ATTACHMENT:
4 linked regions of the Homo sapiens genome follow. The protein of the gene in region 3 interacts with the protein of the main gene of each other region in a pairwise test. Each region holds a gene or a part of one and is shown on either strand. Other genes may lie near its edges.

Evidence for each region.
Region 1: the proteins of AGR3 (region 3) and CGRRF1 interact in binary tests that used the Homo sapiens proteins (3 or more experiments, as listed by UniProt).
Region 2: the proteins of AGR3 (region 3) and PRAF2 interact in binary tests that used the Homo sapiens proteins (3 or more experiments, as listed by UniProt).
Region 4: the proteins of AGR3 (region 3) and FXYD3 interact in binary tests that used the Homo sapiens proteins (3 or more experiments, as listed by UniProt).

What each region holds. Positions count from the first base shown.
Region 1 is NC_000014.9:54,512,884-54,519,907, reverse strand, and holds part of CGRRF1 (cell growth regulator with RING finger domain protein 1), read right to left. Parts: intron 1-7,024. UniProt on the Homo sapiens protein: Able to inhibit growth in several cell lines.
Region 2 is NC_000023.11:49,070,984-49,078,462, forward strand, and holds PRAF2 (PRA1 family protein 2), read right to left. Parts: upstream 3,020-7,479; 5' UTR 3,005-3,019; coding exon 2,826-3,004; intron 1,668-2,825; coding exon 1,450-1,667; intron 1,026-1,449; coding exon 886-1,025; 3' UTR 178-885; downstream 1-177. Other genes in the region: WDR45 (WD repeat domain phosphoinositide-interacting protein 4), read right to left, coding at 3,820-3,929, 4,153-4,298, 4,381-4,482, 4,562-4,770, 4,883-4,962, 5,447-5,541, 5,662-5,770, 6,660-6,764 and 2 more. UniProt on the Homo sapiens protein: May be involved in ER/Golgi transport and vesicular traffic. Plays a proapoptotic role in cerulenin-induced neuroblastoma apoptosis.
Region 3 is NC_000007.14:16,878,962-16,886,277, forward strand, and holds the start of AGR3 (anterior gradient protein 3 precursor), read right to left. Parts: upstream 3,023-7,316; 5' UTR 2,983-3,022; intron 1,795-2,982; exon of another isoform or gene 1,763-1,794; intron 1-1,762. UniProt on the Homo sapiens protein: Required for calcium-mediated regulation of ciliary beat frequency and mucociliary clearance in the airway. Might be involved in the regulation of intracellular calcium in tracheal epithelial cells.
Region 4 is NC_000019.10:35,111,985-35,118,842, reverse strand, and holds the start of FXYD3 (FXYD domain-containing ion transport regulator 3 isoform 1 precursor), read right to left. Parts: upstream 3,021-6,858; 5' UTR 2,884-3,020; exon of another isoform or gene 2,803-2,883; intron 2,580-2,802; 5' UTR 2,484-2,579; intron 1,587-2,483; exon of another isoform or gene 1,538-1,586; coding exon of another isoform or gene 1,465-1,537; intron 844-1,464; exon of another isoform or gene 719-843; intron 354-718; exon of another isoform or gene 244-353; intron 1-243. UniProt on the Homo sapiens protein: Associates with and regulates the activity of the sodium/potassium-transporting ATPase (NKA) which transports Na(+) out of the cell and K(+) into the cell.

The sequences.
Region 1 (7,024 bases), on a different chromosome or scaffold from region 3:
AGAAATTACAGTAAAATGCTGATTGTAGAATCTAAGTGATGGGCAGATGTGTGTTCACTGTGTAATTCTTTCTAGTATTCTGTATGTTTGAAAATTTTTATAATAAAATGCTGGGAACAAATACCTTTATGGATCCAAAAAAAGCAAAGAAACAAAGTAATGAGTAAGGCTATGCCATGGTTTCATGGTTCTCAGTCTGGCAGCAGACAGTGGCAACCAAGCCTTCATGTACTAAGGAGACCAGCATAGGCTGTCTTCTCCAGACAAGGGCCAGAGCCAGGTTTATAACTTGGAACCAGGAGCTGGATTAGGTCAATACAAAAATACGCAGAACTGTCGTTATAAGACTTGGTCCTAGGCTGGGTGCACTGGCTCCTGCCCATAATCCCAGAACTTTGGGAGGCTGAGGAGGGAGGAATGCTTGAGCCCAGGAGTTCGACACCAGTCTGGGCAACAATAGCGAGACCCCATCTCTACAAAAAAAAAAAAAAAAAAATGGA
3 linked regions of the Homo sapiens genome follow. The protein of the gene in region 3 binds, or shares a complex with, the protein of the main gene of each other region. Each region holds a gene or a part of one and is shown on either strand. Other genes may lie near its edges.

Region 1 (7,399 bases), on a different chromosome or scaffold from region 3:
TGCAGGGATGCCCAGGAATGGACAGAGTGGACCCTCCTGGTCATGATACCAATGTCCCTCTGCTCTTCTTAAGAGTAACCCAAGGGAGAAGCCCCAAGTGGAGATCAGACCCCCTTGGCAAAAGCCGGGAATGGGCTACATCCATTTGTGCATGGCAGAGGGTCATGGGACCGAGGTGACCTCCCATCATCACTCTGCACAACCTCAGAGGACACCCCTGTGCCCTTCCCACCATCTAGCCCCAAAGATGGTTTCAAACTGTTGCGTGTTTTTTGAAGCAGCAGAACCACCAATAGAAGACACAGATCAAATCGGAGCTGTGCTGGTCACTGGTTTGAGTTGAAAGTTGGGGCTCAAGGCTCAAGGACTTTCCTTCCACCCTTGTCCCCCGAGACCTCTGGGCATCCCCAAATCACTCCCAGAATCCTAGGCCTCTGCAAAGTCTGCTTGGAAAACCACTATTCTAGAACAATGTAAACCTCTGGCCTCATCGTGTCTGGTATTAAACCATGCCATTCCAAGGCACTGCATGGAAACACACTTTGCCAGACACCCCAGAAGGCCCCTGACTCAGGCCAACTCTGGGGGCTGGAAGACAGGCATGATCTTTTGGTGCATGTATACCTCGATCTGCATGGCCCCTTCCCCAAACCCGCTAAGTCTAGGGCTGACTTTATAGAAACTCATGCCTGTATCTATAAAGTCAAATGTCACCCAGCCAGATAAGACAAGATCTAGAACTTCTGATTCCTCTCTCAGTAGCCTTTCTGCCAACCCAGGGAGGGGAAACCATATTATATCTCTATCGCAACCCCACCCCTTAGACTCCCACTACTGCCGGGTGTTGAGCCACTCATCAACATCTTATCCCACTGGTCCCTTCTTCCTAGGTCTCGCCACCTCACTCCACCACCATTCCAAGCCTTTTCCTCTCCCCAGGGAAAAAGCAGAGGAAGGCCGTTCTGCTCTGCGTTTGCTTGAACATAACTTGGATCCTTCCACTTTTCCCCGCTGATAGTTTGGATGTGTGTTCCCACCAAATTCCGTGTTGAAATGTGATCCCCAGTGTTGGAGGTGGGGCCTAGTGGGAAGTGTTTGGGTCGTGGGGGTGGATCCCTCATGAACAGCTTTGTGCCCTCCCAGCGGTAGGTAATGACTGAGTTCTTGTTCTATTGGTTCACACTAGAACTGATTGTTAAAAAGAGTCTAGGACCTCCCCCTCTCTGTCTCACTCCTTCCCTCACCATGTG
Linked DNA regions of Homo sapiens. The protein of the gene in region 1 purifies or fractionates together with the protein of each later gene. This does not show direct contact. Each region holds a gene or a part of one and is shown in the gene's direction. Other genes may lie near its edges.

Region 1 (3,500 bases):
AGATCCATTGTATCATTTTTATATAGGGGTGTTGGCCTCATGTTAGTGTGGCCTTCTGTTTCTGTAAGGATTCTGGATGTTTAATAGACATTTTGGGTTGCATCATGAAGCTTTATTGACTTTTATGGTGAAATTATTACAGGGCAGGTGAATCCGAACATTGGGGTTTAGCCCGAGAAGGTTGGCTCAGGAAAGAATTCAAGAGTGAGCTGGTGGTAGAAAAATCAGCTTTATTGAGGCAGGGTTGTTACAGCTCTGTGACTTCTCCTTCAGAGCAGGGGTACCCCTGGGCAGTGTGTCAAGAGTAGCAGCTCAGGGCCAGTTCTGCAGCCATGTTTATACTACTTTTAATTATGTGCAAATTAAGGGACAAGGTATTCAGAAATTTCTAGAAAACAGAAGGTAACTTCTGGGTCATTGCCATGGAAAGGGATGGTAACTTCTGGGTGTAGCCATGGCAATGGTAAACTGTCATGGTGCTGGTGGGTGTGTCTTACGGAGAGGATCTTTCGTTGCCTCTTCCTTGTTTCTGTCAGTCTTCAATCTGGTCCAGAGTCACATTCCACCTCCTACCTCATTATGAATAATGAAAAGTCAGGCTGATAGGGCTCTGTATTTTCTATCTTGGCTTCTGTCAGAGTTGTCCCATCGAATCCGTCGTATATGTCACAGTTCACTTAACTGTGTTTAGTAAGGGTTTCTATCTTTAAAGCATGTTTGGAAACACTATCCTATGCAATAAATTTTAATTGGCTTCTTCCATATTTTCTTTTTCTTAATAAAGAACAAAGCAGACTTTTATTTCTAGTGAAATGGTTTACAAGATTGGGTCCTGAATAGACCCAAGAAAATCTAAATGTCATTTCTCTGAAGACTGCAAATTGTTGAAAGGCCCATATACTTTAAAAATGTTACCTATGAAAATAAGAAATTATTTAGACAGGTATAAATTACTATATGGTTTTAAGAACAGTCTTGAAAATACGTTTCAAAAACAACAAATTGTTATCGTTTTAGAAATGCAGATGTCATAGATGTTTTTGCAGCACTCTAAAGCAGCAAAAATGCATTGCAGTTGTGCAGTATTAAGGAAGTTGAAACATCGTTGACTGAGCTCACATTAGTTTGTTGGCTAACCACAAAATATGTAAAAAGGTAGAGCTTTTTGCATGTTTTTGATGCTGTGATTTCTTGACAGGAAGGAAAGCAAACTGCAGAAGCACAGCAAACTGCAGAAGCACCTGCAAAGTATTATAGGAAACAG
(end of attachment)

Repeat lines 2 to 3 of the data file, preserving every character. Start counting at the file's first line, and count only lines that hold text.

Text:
Evidence for each region.
Region 1: the proteins of AGR3 (region 3) and CGRRF1 interact in binary tests that used the Homo sapiens proteins (3 or more experiments, as listed by UniProt).